BENNINGTON -- After placing near the top in the nation in an online cybersecurity challenge, two local college students were invited to a week-long camp intended to prepare this country’s next generation of cybersecurity professionals.
Both Madison Pace, 18, of Bennington, and Chad Weber, 25, of North Bennington, received tuition-free invitations to compete in the U.S. Cybersecurity Challenge (USCC) Virginia Regional Cybersecurity Boot Camp at Virginia Tech at the end of June, after finishing near the top of a USCC Cyber Quest competition.
USCC is an organization that developed from a White House initiative to "find 10,000 of the country’s best and brightest to fill the ranks of cybersecurity professionals where their skills can be of the greatest value to the nation," according to the USCC Website.
Part of what USCC does is hold online competitions called Cyber Quests, which ask participants to analyze computer systems that are vulnerable to attacks and to determine how a hacker may get past the system’s security. A recent Cyber Quest both Weber and Pace competed in drew about 1,000 participants. Among them, Weber placed 10th in the country, while Pace placed 14th.
"It was kind of a forensics challenge. They give you a bunch of network traffic and configuration files of different pieces of software within a network, and you have to identify attacks that might have gone on or flaws in configurations that might let attackers in," Weber said. "You’re looking at a big picture and you’re not really going to know where to start. So you want to get an idea of, OK, based on this traffic I know that there’s these different machines in the network and this machine might be running a webserver, this might have some user files, and you want to look for weak points in there to see if those were hit."
Participants were given three chances to take the Cyber Quest challenge, and during each attempt they had 24 hours to do an analysis and complete a corresponding quiz.
Because of their success in that challenge, both Weber and Pace were awarded tuition-free entrance into the cybersecurity camp, which included specific, hand-on training sessions taught by some of the top professionals in the field.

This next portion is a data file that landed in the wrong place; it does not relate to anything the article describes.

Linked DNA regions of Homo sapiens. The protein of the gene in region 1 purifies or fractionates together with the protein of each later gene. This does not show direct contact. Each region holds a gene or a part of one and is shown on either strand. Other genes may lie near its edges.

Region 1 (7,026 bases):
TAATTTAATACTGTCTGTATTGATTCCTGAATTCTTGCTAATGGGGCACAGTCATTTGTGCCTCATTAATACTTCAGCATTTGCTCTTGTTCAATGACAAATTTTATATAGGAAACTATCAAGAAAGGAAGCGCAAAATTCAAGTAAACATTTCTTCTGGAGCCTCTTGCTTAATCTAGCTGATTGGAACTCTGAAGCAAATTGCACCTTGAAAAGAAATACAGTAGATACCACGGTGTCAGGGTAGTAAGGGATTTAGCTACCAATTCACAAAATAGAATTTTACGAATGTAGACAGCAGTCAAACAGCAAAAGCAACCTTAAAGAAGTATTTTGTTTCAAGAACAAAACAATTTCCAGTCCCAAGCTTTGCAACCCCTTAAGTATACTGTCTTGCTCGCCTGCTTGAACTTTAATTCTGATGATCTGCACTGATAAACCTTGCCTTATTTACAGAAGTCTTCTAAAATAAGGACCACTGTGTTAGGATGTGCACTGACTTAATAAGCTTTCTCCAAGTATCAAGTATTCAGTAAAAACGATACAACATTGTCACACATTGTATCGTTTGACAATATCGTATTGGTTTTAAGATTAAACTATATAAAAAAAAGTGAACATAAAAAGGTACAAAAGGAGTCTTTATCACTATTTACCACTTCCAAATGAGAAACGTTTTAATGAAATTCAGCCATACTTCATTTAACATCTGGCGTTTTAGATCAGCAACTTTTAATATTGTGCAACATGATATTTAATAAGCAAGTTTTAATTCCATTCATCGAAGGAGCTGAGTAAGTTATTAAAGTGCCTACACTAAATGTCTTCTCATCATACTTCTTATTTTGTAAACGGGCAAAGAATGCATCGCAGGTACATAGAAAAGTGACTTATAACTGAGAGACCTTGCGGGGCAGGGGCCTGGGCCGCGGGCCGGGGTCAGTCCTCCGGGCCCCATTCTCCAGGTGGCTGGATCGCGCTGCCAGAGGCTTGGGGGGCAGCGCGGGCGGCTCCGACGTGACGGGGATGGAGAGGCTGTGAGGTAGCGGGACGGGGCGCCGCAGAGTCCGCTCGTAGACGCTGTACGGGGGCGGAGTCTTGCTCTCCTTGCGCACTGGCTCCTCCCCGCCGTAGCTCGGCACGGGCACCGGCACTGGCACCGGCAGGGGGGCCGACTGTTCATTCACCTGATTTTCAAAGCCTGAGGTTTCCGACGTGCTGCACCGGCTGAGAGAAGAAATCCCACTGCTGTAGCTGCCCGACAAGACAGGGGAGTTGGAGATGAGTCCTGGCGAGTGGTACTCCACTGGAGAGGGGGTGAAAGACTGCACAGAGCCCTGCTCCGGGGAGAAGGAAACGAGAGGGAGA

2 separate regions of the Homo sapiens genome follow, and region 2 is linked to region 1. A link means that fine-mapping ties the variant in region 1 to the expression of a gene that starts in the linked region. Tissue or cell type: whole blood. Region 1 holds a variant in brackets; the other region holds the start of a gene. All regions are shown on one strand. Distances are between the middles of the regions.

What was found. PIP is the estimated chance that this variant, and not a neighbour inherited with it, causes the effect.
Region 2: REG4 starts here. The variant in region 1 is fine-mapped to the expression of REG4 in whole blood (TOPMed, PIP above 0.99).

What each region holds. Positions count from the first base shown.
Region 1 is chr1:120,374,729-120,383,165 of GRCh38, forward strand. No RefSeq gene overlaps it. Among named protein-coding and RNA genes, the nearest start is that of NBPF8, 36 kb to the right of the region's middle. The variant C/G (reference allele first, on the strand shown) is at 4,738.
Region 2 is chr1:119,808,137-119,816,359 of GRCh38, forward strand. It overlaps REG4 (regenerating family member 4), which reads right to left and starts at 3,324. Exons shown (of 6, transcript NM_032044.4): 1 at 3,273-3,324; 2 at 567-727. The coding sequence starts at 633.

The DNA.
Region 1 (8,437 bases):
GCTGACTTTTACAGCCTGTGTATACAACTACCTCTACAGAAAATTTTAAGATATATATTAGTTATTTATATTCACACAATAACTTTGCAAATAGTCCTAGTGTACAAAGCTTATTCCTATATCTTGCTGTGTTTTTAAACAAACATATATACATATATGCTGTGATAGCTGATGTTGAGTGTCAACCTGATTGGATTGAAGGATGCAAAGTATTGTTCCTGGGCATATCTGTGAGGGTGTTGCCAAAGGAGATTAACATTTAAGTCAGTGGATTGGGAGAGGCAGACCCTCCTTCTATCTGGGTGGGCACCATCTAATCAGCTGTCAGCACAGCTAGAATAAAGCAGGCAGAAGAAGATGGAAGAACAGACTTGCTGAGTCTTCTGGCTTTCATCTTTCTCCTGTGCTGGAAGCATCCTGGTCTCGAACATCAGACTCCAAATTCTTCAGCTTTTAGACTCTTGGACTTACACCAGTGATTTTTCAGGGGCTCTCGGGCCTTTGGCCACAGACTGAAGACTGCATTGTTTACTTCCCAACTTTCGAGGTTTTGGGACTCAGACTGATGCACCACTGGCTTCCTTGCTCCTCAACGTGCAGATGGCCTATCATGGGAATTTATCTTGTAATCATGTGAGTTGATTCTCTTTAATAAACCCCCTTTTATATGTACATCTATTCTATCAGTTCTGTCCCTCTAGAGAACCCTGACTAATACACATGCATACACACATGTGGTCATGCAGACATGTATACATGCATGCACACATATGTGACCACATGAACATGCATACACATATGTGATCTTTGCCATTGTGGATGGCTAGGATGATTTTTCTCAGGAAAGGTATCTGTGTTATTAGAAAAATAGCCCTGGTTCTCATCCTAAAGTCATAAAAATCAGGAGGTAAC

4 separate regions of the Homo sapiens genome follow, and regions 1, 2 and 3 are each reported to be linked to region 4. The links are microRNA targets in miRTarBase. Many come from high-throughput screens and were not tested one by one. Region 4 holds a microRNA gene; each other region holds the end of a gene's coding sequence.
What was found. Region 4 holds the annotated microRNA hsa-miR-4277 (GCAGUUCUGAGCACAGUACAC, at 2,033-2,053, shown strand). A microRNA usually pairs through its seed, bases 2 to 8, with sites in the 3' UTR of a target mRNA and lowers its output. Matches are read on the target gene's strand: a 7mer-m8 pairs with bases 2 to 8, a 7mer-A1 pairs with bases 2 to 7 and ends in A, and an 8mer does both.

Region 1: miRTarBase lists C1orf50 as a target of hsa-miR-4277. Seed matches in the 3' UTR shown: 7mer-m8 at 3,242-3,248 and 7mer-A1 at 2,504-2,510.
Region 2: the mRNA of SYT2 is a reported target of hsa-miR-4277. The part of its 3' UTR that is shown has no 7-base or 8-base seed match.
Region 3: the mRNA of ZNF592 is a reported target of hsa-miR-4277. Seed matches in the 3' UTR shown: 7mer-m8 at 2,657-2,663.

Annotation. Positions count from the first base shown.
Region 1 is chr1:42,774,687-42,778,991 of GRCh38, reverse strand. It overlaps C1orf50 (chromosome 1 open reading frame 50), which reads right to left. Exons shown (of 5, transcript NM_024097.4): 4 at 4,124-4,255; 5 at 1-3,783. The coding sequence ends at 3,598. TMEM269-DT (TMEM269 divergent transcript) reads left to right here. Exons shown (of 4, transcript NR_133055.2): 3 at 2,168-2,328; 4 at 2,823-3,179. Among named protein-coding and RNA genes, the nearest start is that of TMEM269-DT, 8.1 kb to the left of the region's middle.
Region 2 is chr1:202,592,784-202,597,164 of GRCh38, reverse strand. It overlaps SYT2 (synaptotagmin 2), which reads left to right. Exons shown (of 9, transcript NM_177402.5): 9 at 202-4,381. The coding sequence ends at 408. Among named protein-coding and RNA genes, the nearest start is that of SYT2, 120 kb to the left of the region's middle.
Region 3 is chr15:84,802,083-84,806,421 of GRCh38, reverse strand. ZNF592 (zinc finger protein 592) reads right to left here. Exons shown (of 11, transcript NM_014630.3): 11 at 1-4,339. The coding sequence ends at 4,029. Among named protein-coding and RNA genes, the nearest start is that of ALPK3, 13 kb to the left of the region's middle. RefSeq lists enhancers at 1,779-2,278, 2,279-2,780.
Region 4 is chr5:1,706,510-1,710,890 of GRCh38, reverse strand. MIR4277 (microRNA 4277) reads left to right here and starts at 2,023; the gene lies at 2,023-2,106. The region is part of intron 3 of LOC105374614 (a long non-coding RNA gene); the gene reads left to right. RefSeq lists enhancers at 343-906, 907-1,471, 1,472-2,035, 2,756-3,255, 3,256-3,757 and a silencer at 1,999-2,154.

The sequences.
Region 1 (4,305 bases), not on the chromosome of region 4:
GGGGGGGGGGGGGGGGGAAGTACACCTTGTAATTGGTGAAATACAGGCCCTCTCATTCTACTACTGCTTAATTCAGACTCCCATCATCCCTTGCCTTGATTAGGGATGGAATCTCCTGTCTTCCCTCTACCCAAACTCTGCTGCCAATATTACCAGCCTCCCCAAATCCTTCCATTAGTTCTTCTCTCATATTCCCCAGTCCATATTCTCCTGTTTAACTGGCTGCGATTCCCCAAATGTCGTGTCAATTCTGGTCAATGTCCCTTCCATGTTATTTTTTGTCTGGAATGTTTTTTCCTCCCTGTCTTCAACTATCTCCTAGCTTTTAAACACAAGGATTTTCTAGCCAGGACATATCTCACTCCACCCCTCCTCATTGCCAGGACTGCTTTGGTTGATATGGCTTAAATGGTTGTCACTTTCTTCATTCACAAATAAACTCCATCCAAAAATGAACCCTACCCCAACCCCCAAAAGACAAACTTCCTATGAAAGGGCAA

"Basically, it’s four days worth of training, each day on a different subject," Weber said. "This year we did a day on packet crafting, which is basically making your own network traffic ... the second day was Android exploitation, how you would take advantage of Android phones and Android applications."
"It’s a lot more specific (than college classes)," Pace said. "It’s a lot more intense and focused."
Procedure was also stressed at the camp.
"One of the biggest hurdles if you’re hacking or doing any kind of vulnerability analysis is you might need to be looking at the entire network, but as soon as you find one little flaw you really want to just try to exploit that until you get it, but that might not be the easiest way in," Weber said. "You really (should) hold off and follow the steps and find every different avenue you can explore, and then once you have that mapped out, start poking a little bit into this and a little bit into that."
The camp concluded with a game of capture the flag. "This is where we are the hackers rather than trying to figure out how the hackers operated. Basically, we’re given a set of targets, and you have to capture what they call flags, which might be a user’s password or someone’s Social Security number," Weber said.
In addition to expanding their understanding of cybersecurity, the camp also opened a new door for Pace to attend college free of cost though the U.S. Department of Defense. Pace attended Vermont Technical College last year, but he will transfer in the fall to a college of the department’s choice and then he intends to get a job in cybersecurity for the department.
"You hear in the news a lot about the U.S. being attacked from remote targets; well, it would be specifically to stop, curtail and possibly attack back," Pace said.
Both Weber and Pace have had an interest in how computer systems work since they were young. Pace’s interest came from video games, specifically the computer game "Command and Conquer: Red Alert."
"I was playing that when I was like eight years old and was like, ‘hey, I want to cheat.’ So I started going into the source of it, and I started finding out that you can change values for certain things and make things cheaper," Pace said.
Unlike the way most children cheat in video games by entering codes the developer allows gamers to use to gain an advantage, Pace actually re-wrote game coding. "This was actually changing the files on the game," he said.
Like Weber, Pace’s passion evolved through computer programming courses at Southwest Vermont Career Development Center in high school.
Weber then attended Champlain College for two years before transferring to Vermont Tech last school year.
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